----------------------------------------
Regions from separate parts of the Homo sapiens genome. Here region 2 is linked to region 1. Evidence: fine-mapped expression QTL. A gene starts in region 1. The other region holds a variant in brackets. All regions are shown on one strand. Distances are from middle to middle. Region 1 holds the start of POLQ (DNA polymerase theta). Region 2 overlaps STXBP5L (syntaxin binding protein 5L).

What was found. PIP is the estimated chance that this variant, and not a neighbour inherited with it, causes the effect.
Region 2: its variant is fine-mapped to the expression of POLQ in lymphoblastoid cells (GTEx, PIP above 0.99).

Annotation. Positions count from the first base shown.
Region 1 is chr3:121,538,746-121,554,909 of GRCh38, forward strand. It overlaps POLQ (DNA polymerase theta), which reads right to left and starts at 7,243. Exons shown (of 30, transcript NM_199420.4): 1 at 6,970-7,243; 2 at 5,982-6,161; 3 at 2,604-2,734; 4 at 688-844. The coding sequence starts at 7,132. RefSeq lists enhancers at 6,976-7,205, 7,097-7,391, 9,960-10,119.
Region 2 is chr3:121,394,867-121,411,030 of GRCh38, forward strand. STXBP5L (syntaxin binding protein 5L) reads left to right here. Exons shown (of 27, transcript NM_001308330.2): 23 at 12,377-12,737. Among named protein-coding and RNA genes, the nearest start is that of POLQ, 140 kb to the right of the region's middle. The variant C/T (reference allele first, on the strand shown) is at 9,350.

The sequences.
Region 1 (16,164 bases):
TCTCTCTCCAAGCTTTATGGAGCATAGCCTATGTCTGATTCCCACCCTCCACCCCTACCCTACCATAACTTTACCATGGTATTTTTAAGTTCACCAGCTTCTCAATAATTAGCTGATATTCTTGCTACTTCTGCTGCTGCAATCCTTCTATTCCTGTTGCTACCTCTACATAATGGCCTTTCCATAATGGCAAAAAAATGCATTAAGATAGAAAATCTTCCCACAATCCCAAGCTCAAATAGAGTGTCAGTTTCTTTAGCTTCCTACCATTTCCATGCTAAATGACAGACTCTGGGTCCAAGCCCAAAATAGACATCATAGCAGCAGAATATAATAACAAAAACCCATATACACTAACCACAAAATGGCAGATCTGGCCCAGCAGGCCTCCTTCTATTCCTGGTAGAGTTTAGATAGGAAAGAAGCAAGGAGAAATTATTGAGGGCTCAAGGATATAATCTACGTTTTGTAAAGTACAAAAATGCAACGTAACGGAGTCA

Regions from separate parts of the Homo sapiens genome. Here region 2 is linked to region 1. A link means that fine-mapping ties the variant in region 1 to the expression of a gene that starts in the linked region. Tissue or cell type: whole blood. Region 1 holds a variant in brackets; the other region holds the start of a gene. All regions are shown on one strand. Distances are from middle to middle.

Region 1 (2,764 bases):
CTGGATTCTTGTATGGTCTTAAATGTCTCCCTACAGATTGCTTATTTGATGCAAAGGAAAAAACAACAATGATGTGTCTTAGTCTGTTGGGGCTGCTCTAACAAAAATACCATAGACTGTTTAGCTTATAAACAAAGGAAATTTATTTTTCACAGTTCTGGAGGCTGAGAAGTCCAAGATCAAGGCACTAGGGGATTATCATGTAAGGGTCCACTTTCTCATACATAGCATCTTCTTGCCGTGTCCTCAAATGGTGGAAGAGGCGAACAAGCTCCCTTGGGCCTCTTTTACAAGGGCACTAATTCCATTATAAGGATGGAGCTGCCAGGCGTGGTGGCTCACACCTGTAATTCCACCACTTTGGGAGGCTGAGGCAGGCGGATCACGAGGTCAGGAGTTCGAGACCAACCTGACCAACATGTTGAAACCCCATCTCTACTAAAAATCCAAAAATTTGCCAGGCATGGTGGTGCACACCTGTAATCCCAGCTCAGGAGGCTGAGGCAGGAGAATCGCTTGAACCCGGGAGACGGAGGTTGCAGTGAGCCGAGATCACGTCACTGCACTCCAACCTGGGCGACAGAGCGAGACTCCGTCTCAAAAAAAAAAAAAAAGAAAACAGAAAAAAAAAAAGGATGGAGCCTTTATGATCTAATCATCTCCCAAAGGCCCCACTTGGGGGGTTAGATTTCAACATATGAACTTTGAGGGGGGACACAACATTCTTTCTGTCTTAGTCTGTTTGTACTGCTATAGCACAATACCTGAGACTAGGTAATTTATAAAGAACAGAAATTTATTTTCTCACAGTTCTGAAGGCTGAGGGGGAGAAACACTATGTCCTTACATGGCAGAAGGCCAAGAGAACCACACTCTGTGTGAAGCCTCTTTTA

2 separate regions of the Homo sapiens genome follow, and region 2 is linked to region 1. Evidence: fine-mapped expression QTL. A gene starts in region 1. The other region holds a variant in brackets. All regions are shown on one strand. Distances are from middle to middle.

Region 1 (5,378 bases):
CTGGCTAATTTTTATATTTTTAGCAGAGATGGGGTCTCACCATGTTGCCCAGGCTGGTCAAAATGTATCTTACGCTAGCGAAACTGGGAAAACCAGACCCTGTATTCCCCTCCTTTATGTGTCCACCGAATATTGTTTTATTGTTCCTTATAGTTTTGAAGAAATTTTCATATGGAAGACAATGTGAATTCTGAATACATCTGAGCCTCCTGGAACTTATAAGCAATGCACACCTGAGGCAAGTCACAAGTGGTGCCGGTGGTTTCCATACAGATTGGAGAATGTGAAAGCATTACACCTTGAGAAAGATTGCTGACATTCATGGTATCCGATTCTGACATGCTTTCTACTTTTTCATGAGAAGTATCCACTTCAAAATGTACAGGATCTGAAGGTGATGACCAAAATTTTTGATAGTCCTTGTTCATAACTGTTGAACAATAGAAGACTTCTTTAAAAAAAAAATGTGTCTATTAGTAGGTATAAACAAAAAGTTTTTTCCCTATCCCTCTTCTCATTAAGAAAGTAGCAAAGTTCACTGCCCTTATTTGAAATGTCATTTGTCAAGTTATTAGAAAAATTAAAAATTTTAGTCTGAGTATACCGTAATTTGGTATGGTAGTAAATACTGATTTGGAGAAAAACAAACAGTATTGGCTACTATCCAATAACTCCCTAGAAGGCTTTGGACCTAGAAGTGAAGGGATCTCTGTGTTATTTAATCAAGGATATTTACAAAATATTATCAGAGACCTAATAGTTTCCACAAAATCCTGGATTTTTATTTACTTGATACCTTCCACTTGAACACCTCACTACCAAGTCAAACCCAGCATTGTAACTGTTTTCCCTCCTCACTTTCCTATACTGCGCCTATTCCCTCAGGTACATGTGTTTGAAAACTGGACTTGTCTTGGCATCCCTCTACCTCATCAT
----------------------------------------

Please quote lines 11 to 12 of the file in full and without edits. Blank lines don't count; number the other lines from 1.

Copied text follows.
Region 1 (2,764 bases):
CTGGATTCTTGTATGGTCTTAAATGTCTCCCTACAGATTGCTTATTTGATGCAAAGGAAAAAACAACAATGATGTGTCTTAGTCTGTTGGGGCTGCTCTAACAAAAATACCATAGACTGTTTAGCTTATAAACAAAGGAAATTTATTTTTCACAGTTCTGGAGGCTGAGAAGTCCAAGATCAAGGCACTAGGGGATTATCATGTAAGGGTCCACTTTCTCATACATAGCATCTTCTTGCCGTGTCCTCAAATGGTGGAAGAGGCGAACAAGCTCCCTTGGGCCTCTTTTACAAGGGCACTAATTCCATTATAAGGATGGAGCTGCCAGGCGTGGTGGCTCACACCTGTAATTCCACCACTTTGGGAGGCTGAGGCAGGCGGATCACGAGGTCAGGAGTTCGAGACCAACCTGACCAACATGTTGAAACCCCATCTCTACTAAAAATCCAAAAATTTGCCAGGCATGGTGGTGCACACCTGTAATCCCAGCTCAGGAGGCTGAGGCAGGAGAATCGCTTGAACCCGGGAGACGGAGGTTGCAGTGAGCCGAGATCACGTCACTGCACTCCAACCTGGGCGACAGAGCGAGACTCCGTCTCAAAAAAAAAAAAAAAGAAAACAGAAAAAAAAAAAGGATGGAGCCTTTATGATCTAATCATCTCCCAAAGGCCCCACTTGGGGGGTTAGATTTCAACATATGAACTTTGAGGGGGGACACAACATTCTTTCTGTCTTAGTCTGTTTGTACTGCTATAGCACAATACCTGAGACTAGGTAATTTATAAAGAACAGAAATTTATTTTCTCACAGTTCTGAAGGCTGAGGGGGAGAAACACTATGTCCTTACATGGCAGAAGGCCAAGAGAACCACACTCTGTGTGAAGCCTCTTTTA